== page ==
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Urgent Community Care celebrates 10 years service!

Urgent Community Care celebrates 10 years service!

The importance continues as UCC works a decade in our community

UCC celebrations for 10 years

Wellington Free Ambulance is here for everyone no matter what the emergency.

However, if a patient’s condition is unexpected and urgent, but not life threatening, they could receive help from community-based Urgent Community Care (UCC) paramedics.

The UCC service was introduced in Kāpiti in 2009 by Wellington Free Ambulance Medical Director Andy Swain and Extended Care Paramedic Paul Fake, and this month it celebrates its 10th birthday!

Since its inception, Andy explains that the focus of UCC has been to manage 111 calls that did not automatically warrant an ambulance response.

“It was thought that a single, purpose-trained Paramedic could successfully assess and treat many of these patients at home, with further options of referring them to a GP or other health professional through community care pathways,” Andy says.

The service has come on greatly over the years, and Andy explains there is now group of Extended Care Paramedics (ECP) who look after thousands of patients across Kāpiti and Porirua every year.

“Patients love this personalised approach,” he says.

“Those with lower acuity problems or palliative care treatment often don’t want an ambulance, or to go to hospital. Our ECPs are able to give more time to the assessments and care without automatically transferring the patient to hospital, and they are extremely popular.”

Andy is very excited about the future and potential growth of the service across other communities.

“UCC is seen as a definitive career by many of our staff and paramedic students which is great. The service could be usefully extended to the Hutt Valley and Wairarapa however that does depend on resourcing.”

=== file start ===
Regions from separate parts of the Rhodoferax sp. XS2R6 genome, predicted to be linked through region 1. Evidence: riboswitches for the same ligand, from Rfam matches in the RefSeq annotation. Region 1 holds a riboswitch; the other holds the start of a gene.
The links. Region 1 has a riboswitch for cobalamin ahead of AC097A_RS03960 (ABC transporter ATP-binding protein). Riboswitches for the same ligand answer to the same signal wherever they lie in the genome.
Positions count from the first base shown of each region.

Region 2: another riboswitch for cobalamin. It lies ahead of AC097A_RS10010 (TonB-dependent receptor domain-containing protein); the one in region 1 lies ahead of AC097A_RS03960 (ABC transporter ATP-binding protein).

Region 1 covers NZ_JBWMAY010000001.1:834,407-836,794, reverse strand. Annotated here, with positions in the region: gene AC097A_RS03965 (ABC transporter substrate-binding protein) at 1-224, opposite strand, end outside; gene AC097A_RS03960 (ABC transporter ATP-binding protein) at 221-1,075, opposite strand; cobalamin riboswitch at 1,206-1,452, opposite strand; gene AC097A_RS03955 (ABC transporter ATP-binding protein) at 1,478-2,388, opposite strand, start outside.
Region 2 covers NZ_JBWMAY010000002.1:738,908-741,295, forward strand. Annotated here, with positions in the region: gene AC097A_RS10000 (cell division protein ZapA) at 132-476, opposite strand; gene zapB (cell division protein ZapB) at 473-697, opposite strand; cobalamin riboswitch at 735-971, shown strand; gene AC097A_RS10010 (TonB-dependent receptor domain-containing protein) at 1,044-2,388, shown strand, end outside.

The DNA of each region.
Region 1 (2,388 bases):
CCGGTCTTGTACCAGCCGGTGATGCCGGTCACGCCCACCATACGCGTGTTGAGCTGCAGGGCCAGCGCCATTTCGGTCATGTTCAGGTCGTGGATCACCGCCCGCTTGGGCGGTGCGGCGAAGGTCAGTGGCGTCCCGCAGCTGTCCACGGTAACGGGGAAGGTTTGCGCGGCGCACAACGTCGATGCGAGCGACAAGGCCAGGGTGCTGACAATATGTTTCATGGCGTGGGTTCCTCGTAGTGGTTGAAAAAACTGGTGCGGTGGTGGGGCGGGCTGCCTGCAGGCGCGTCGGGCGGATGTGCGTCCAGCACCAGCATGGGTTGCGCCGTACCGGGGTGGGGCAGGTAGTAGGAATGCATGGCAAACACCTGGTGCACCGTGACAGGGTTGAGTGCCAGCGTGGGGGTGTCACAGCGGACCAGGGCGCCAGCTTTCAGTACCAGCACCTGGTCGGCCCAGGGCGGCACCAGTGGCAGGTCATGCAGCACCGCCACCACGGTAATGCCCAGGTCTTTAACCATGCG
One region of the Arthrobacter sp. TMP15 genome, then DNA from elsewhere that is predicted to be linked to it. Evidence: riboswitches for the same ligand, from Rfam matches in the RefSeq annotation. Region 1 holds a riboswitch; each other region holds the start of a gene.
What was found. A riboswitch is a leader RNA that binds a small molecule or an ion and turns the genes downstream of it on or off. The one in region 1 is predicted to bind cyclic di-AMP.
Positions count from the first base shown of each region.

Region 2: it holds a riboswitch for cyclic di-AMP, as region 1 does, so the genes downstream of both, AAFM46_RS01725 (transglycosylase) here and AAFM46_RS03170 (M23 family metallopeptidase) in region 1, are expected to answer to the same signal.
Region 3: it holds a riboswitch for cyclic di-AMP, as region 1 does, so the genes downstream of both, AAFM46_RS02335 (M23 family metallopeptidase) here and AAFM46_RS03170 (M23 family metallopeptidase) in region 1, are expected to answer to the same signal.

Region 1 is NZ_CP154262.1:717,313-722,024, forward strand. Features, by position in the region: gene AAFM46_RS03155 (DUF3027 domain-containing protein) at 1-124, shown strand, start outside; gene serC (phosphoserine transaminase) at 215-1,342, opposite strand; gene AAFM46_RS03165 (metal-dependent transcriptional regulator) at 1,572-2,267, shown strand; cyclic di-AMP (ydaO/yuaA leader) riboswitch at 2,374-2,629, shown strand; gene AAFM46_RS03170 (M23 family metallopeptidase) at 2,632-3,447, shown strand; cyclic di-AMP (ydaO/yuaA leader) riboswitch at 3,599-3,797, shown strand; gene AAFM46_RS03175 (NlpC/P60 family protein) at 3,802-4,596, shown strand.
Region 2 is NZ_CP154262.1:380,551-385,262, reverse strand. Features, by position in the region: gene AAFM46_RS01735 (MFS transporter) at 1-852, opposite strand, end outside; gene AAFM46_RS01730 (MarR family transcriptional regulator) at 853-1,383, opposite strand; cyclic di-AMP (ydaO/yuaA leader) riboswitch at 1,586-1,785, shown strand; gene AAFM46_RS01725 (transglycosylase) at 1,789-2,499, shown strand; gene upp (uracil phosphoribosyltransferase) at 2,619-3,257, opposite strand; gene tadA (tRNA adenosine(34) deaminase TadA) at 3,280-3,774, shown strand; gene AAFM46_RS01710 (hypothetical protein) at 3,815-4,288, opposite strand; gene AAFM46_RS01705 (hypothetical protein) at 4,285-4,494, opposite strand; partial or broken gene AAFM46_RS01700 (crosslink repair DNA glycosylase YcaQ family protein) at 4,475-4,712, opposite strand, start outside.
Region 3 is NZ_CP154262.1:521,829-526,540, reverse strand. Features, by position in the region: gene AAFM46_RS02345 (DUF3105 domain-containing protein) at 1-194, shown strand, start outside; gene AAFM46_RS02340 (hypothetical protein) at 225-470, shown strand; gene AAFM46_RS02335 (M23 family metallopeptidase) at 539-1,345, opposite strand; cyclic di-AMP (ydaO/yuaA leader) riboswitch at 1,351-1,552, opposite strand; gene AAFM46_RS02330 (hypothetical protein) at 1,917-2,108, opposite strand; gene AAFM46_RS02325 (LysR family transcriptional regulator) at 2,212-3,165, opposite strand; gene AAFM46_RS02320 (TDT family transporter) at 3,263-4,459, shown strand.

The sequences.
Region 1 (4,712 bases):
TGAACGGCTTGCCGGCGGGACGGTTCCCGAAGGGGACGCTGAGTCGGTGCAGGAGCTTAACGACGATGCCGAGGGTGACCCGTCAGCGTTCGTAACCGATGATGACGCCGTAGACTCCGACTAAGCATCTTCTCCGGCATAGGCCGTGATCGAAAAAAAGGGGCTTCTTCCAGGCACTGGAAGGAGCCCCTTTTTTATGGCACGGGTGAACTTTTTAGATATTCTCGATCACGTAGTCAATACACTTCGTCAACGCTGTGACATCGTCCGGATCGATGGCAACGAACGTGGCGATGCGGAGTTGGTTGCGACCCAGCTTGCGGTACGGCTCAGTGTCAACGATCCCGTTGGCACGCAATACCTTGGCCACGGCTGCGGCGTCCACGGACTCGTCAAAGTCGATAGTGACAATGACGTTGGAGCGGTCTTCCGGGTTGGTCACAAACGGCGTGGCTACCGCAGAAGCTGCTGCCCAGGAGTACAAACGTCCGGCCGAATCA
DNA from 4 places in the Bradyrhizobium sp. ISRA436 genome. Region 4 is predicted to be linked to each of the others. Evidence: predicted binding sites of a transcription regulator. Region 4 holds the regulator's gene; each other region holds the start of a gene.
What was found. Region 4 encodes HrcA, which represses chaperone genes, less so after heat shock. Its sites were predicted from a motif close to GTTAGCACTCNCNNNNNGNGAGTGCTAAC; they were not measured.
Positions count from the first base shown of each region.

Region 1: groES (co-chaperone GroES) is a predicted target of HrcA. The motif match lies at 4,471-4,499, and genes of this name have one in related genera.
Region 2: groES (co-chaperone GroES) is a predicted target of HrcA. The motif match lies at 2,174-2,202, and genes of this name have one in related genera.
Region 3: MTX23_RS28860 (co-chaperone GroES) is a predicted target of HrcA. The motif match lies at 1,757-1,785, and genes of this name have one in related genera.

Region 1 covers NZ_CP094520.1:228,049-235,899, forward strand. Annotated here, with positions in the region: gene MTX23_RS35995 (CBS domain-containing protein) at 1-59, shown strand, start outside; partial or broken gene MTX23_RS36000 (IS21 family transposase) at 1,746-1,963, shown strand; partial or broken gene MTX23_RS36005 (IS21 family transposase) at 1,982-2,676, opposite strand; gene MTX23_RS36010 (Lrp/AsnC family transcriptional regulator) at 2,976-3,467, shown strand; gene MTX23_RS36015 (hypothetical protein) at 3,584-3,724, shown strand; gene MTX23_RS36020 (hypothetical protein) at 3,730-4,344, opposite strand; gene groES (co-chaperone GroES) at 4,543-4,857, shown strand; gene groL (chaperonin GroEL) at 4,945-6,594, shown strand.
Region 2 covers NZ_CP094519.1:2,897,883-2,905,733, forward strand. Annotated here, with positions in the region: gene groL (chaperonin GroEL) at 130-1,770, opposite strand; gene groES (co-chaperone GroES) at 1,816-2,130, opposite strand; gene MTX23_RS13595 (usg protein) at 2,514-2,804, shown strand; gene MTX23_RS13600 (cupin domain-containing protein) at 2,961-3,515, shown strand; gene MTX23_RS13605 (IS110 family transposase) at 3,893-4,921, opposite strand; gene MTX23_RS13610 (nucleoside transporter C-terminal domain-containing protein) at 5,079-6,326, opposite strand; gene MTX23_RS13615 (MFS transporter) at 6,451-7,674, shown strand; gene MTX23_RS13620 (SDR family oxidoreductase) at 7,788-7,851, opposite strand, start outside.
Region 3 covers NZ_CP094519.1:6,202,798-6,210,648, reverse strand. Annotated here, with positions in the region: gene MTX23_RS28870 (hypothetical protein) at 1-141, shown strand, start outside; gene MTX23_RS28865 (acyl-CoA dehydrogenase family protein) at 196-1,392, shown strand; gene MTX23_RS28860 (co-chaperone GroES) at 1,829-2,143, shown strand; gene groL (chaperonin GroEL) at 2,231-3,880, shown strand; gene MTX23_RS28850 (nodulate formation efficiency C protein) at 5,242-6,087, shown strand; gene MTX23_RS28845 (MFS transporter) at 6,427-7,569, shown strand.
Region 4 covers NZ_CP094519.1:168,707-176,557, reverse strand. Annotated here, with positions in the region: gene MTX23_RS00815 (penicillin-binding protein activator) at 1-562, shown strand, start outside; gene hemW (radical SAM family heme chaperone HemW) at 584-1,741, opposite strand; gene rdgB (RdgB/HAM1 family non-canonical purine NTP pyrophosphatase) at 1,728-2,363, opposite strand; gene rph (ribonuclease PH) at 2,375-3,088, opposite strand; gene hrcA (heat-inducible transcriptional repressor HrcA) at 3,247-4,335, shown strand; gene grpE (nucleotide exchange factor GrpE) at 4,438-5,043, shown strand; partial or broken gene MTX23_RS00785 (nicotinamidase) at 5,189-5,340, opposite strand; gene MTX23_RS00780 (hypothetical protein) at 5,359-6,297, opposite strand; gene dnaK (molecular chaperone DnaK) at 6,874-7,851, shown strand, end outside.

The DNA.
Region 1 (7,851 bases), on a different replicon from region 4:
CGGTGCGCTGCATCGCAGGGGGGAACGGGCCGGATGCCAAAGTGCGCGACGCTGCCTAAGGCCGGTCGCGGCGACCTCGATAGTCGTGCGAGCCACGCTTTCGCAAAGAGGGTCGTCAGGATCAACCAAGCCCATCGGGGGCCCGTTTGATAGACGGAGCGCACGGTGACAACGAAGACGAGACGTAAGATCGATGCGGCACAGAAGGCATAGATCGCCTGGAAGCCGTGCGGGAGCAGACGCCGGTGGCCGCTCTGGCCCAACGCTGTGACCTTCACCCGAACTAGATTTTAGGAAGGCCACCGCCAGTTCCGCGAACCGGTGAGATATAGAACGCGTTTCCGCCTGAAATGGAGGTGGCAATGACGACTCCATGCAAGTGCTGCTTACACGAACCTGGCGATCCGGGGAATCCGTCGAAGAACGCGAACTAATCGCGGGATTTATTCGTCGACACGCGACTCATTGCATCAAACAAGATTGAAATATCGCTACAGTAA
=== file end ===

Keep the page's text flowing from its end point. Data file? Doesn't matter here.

Andy says there is only one health professional who will do a home visit on demand, 24/7, and that’s a paramedic.

“UCC paramedics are trained to assess a patient’s condition and make professional and clinical decisions about the best course of action; whether that’s treating them safely at home or transporting them to a medical centre or hospital.”

Throughout May we’ll be learning more about UCC as we share stories from those who have been working in the service since its inception, and from those who are new to the role.



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As our patient, and under the Health and Disability Commissioner’s Code of Rights, you have the right to:

  • Be treated with respect
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  • Services of an appropriate standard
  • Effective communication
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  • Support
  • Respect of teaching or research
  • Complain

If we don’t respect these, let us know and we’ll do everything we can to put it right.

Support in the process

If you need support or help with making a complaint, you can contact the office of the Health and Disability Commissioner and ask for an advocate.

0800 555 050


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